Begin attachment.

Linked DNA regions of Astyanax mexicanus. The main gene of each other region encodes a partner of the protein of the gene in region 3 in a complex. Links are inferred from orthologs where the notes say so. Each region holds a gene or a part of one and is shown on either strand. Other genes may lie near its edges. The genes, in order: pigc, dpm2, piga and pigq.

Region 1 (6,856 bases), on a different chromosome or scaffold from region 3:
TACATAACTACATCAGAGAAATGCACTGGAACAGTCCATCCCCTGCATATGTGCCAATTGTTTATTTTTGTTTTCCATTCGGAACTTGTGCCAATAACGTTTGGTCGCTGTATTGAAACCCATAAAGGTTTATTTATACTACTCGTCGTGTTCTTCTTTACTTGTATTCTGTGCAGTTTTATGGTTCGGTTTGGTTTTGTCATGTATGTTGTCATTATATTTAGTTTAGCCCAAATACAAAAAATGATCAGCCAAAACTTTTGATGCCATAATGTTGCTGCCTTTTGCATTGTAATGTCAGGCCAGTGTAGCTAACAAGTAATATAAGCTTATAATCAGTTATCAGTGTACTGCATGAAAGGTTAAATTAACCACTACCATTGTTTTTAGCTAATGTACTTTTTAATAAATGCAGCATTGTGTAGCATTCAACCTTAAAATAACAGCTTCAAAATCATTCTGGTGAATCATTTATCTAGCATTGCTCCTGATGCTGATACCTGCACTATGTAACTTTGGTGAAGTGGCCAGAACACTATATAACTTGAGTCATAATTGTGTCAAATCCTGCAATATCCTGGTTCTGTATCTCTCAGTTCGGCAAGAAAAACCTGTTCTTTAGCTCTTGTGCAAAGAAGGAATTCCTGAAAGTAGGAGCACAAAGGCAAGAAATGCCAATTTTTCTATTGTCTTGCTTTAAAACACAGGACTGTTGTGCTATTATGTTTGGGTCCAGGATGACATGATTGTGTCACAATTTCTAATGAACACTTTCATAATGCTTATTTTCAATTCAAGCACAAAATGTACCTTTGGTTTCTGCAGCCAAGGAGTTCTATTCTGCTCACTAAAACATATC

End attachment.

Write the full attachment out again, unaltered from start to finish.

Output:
Linked DNA regions of Astyanax mexicanus. The main gene of each other region encodes a partner of the protein of the gene in region 3 in a complex. Links are inferred from orthologs where the notes say so. Each region holds a gene or a part of one and is shown on either strand. Other genes may lie near its edges. The genes, in order: pigc, dpm2, piga and pigq.

Region 1 (6,856 bases), on a different chromosome or scaffold from region 3:
TACATAACTACATCAGAGAAATGCACTGGAACAGTCCATCCCCTGCATATGTGCCAATTGTTTATTTTTGTTTTCCATTCGGAACTTGTGCCAATAACGTTTGGTCGCTGTATTGAAACCCATAAAGGTTTATTTATACTACTCGTCGTGTTCTTCTTTACTTGTATTCTGTGCAGTTTTATGGTTCGGTTTGGTTTTGTCATGTATGTTGTCATTATATTTAGTTTAGCCCAAATACAAAAAATGATCAGCCAAAACTTTTGATGCCATAATGTTGCTGCCTTTTGCATTGTAATGTCAGGCCAGTGTAGCTAACAAGTAATATAAGCTTATAATCAGTTATCAGTGTACTGCATGAAAGGTTAAATTAACCACTACCATTGTTTTTAGCTAATGTACTTTTTAATAAATGCAGCATTGTGTAGCATTCAACCTTAAAATAACAGCTTCAAAATCATTCTGGTGAATCATTTATCTAGCATTGCTCCTGATGCTGATACCTGCACTATGTAACTTTGGTGAAGTGGCCAGAACACTATATAACTTGAGTCATAATTGTGTCAAATCCTGCAATATCCTGGTTCTGTATCTCTCAGTTCGGCAAGAAAAACCTGTTCTTTAGCTCTTGTGCAAAGAAGGAATTCCTGAAAGTAGGAGCACAAAGGCAAGAAATGCCAATTTTTCTATTGTCTTGCTTTAAAACACAGGACTGTTGTGCTATTATGTTTGGGTCCAGGATGACATGATTGTGTCACAATTTCTAATGAACACTTTCATAATGCTTATTTTCAATTCAAGCACAAAATGTACCTTTGGTTTCTGCAGCCAAGGAGTTCTATTCTGCTCACTAAAACATATC